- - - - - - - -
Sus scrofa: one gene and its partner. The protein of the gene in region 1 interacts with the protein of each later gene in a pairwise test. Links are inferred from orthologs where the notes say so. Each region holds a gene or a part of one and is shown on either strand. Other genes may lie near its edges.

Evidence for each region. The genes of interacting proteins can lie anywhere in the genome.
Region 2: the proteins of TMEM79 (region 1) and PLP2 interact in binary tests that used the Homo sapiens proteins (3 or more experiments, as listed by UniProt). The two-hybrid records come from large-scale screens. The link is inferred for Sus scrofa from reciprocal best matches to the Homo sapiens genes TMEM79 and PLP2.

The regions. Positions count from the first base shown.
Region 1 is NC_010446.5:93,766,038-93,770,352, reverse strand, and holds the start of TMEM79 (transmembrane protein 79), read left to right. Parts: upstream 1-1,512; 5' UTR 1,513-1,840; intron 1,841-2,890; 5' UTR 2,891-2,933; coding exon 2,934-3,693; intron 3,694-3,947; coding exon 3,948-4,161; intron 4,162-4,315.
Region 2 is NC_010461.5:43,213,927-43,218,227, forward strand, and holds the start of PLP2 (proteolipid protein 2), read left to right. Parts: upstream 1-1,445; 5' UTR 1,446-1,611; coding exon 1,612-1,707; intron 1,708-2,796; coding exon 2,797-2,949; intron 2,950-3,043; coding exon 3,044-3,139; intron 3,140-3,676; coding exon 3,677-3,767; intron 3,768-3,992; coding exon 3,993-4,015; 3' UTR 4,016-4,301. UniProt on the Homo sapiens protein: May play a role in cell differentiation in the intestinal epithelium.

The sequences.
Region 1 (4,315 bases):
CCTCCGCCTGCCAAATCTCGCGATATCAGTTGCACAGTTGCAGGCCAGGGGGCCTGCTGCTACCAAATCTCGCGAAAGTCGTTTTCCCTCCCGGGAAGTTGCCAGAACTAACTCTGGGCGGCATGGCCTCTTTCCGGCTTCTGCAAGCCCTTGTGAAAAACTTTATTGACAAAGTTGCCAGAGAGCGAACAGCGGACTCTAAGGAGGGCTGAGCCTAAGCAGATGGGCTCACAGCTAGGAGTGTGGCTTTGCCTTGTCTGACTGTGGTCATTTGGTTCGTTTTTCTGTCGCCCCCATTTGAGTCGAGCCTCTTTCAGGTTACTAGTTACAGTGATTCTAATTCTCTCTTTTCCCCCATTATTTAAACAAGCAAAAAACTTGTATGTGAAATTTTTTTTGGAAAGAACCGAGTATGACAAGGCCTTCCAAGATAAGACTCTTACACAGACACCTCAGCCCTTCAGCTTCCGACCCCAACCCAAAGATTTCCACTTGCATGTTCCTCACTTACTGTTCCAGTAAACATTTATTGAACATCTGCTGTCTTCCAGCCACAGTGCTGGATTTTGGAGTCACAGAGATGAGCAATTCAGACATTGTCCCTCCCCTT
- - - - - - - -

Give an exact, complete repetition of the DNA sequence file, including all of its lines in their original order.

Sus scrofa: one gene and its partner. The protein of the gene in region 1 interacts with the protein of each later gene in a pairwise test. Links are inferred from orthologs where the notes say so. Each region holds a gene or a part of one and is shown on either strand. Other genes may lie near its edges.

Evidence for each region. The genes of interacting proteins can lie anywhere in the genome.
Region 2: the proteins of TMEM79 (region 1) and PLP2 interact in binary tests that used the Homo sapiens proteins (3 or more experiments, as listed by UniProt). The two-hybrid records come from large-scale screens. The link is inferred for Sus scrofa from reciprocal best matches to the Homo sapiens genes TMEM79 and PLP2.

The regions. Positions count from the first base shown.
Region 1 is NC_010446.5:93,766,038-93,770,352, reverse strand, and holds the start of TMEM79 (transmembrane protein 79), read left to right. Parts: upstream 1-1,512; 5' UTR 1,513-1,840; intron 1,841-2,890; 5' UTR 2,891-2,933; coding exon 2,934-3,693; intron 3,694-3,947; coding exon 3,948-4,161; intron 4,162-4,315.
Region 2 is NC_010461.5:43,213,927-43,218,227, forward strand, and holds the start of PLP2 (proteolipid protein 2), read left to right. Parts: upstream 1-1,445; 5' UTR 1,446-1,611; coding exon 1,612-1,707; intron 1,708-2,796; coding exon 2,797-2,949; intron 2,950-3,043; coding exon 3,044-3,139; intron 3,140-3,676; coding exon 3,677-3,767; intron 3,768-3,992; coding exon 3,993-4,015; 3' UTR 4,016-4,301. UniProt on the Homo sapiens protein: May play a role in cell differentiation in the intestinal epithelium.

The sequences.
Region 1 (4,315 bases):
CCTCCGCCTGCCAAATCTCGCGATATCAGTTGCACAGTTGCAGGCCAGGGGGCCTGCTGCTACCAAATCTCGCGAAAGTCGTTTTCCCTCCCGGGAAGTTGCCAGAACTAACTCTGGGCGGCATGGCCTCTTTCCGGCTTCTGCAAGCCCTTGTGAAAAACTTTATTGACAAAGTTGCCAGAGAGCGAACAGCGGACTCTAAGGAGGGCTGAGCCTAAGCAGATGGGCTCACAGCTAGGAGTGTGGCTTTGCCTTGTCTGACTGTGGTCATTTGGTTCGTTTTTCTGTCGCCCCCATTTGAGTCGAGCCTCTTTCAGGTTACTAGTTACAGTGATTCTAATTCTCTCTTTTCCCCCATTATTTAAACAAGCAAAAAACTTGTATGTGAAATTTTTTTTGGAAAGAACCGAGTATGACAAGGCCTTCCAAGATAAGACTCTTACACAGACACCTCAGCCCTTCAGCTTCCGACCCCAACCCAAAGATTTCCACTTGCATGTTCCTCACTTACTGTTCCAGTAAACATTTATTGAACATCTGCTGTCTTCCAGCCACAGTGCTGGATTTTGGAGTCACAGAGATGAGCAATTCAGACATTGTCCCTCCCCTT